The healthcare system in Italy is a regionally based national health service known as Servizio Sanitario Nazionale (SSN). It provides universal coverage to citizens and residents, with public healthcare largely free of charge. Treatments which are covered by the public system and a small co-payment include tests, medications, surgeries during hospitalisation, family doctor visits and medical assistance provided by paediatricians and other specialists. Furthermore, medication, out-patient treatments, and dental treatments are also available. However, public healthcare facilities in Italy vary in terms of quality depending on the region.
While the standard of public hospitals in Italy is generally adequate there are some state hospitals that fall well below the standards that some expats would be accustomed to. Therefore, regardless of where one comes from, it is best to organise health insurance before moving to Italy. Without it, issuance of a Permesso di Soggiorno (permit to stay) may not be possible.
Most expats employed in Italy will qualify for the local government healthcare network. In order to check their eligibility for the programme, foreign nationals should pay a visit to the nearest local health authority, the Aziende Sanitaria Locale (ASL), and register with a doctor. Once registered, a health card and a health number will be issued. These will serve as a ticket for free visits to the chosen doctor.
Alternatively, European Union citizens moving to Italy can take advantage of the reciprocal healthcare agreements with their home country. At least three weeks prior to travelling to Italy expats will need to apply for form E111, the certificate of entitlement to treatment.
If moving to Italy as a non-European Union citizen, travellers will be required to have private insurance cover. Upon arrival, there is an eight-day window to visit the local police station and present a health policy that is valid throughout the duration of one’s stay.
Wealthier Italians and expats alike prefer to take private health insurance cover over and above the basic state cover. Those with private insurance can freely choose doctors and specialists and can choose to be treated at private hospitals, thus avoiding long queues and waiting lists to get an appointment.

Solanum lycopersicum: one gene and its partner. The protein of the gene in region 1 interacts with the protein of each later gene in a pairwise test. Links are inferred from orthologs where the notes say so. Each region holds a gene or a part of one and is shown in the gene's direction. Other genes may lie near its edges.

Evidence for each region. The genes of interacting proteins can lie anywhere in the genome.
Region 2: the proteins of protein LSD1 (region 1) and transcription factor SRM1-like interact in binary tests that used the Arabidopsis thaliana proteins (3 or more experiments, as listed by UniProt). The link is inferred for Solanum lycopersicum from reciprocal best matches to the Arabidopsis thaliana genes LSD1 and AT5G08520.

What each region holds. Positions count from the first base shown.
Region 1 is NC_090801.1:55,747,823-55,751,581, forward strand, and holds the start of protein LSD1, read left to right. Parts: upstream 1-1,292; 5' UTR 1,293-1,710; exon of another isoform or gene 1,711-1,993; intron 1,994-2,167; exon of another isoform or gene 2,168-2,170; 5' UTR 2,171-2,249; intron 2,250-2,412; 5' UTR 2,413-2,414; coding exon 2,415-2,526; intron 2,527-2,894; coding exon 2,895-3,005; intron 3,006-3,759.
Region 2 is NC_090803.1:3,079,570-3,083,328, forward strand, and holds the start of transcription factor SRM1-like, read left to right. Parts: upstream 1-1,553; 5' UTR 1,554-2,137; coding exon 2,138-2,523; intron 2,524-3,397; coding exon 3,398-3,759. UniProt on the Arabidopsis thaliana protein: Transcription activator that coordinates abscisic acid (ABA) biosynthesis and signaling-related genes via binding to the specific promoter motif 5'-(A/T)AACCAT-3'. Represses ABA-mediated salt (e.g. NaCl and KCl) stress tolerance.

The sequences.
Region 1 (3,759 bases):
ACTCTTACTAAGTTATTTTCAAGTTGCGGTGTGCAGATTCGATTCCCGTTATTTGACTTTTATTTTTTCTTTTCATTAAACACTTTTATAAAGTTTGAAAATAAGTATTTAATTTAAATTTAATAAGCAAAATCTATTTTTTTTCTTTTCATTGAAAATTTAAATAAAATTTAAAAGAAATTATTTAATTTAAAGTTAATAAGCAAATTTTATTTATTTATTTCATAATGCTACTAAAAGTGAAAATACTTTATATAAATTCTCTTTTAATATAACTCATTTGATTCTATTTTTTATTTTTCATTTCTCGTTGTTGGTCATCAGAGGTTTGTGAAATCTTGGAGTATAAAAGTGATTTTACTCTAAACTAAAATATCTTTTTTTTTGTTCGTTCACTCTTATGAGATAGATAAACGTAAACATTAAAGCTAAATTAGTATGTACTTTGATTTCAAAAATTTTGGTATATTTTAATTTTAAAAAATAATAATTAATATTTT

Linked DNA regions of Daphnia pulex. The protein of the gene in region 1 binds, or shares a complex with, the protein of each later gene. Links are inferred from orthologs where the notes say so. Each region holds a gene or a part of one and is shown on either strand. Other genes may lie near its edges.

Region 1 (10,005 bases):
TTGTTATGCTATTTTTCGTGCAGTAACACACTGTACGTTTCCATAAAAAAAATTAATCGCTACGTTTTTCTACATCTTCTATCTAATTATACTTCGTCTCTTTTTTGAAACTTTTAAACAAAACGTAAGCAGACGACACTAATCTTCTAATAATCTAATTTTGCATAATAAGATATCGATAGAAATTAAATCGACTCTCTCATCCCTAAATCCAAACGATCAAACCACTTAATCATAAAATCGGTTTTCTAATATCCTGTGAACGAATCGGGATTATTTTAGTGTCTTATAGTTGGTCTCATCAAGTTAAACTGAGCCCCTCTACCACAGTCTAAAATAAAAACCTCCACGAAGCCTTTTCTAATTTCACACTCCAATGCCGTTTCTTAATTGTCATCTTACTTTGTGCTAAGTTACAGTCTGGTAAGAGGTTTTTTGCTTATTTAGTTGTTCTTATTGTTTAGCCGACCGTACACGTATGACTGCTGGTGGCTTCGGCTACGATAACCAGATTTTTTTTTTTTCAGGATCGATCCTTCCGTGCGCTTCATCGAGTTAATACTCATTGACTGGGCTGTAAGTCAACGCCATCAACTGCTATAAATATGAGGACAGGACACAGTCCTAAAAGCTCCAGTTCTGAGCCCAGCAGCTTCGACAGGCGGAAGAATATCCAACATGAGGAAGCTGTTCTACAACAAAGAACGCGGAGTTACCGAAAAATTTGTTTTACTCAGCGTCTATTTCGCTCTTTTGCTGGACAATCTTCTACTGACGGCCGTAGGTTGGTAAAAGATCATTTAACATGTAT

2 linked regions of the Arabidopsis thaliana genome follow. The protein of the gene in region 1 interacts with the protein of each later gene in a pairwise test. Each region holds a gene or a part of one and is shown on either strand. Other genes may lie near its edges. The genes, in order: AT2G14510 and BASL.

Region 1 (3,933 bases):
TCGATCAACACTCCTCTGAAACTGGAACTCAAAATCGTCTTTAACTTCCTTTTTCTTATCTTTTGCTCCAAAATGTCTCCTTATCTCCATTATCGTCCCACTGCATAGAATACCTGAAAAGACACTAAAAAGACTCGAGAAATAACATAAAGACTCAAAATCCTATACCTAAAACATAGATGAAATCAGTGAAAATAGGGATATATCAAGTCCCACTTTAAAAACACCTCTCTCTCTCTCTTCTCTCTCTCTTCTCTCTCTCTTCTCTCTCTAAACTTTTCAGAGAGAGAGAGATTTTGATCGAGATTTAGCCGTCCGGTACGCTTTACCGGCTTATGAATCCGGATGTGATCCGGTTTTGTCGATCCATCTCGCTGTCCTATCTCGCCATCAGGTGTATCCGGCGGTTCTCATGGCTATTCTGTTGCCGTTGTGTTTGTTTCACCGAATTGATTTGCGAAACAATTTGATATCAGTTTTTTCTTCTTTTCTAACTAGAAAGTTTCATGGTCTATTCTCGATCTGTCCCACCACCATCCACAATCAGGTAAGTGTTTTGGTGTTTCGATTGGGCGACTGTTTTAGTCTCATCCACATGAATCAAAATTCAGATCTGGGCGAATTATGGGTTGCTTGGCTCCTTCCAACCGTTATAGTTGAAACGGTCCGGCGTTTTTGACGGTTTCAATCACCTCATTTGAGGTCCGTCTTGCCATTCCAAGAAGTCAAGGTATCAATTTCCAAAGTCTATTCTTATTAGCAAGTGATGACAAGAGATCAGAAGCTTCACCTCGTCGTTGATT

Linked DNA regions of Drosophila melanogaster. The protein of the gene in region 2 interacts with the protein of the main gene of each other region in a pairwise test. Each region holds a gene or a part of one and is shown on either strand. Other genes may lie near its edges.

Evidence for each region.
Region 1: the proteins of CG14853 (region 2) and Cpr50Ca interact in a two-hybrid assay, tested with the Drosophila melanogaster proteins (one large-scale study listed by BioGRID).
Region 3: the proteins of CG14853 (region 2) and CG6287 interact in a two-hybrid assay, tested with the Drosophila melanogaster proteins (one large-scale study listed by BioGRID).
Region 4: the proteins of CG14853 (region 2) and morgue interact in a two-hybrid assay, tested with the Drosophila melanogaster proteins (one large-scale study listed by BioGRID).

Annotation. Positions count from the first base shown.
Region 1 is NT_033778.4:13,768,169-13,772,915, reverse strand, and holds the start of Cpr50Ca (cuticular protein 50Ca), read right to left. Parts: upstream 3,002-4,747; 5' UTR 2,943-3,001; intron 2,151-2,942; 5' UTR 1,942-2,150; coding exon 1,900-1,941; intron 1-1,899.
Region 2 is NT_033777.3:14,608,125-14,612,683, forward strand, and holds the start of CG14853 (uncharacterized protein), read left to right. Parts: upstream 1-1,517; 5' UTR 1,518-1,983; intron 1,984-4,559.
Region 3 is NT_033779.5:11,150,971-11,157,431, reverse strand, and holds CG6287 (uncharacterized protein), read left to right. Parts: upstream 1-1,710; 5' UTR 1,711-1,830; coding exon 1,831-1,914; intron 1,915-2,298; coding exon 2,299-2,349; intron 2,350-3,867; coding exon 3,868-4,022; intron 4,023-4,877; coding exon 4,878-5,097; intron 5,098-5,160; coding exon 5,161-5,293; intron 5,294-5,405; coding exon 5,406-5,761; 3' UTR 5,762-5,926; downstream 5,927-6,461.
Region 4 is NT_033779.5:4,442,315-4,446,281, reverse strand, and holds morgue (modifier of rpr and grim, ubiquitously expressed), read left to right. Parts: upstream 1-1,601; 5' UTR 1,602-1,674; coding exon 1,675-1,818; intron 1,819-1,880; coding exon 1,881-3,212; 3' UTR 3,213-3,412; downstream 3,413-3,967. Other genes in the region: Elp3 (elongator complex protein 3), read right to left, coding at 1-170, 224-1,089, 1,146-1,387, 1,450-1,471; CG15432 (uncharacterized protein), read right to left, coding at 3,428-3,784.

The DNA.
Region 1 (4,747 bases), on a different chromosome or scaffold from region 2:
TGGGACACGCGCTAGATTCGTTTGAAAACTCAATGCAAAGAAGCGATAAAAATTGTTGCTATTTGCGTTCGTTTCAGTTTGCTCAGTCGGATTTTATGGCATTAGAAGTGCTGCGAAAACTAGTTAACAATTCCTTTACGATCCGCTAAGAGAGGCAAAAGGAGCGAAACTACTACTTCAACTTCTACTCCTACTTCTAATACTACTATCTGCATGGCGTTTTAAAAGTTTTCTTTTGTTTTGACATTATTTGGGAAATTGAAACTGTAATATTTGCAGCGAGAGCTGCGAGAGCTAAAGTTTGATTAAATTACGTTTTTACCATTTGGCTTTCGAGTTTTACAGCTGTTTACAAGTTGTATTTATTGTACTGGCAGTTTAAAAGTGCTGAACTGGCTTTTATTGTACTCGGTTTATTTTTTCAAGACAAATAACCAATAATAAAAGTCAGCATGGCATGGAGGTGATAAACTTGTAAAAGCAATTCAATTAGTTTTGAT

Private hospitals in Italy boast excellent facilities. Although the comfort and the quality of service at private hospitals are generally superior, the quality of care is likely to be similar to that of public hospitals. It is also worth bearing in mind that some treatments at private hospitals in Italy can be prohibitively expensive without the assistance of a private health insurance policy.
Most pharmacies in Italy are small, family-run establishments which only deal with medical items. However, they can generally fill most prescriptions. Pharmacists in Italy tend to be knowledgeable and efficient, and it is often possible for pharmacists to recommend medication without a doctor’s prescription. Expats living in larger cities will find that 24-hour pharmacies are readily available, while those in who live in rural areas may have more difficulty sourcing the medication they need afterhours.
Those who have state health cover will qualify for subsidised rates that reduce the cost of most medication. It is advisable to find out the generic name of any long-term prescription drug, as brand names tend to vary from one country to another.
In the event of a medical emergency in Italy the number to call would be 118. However, those with a limited understanding of Italian may struggle to find an English-speaking operator. English speakers and those who speak foreign languages can make use of the general EU emergency number, 112.
Emergency services in Italy tend to be responsive and reliable. Expats should be aware that that waiting times for ambulances may be longer in rural areas. It is also advisable that visitors and expats have the number of their home country’s embassy or consulate on hand for cases of emergency.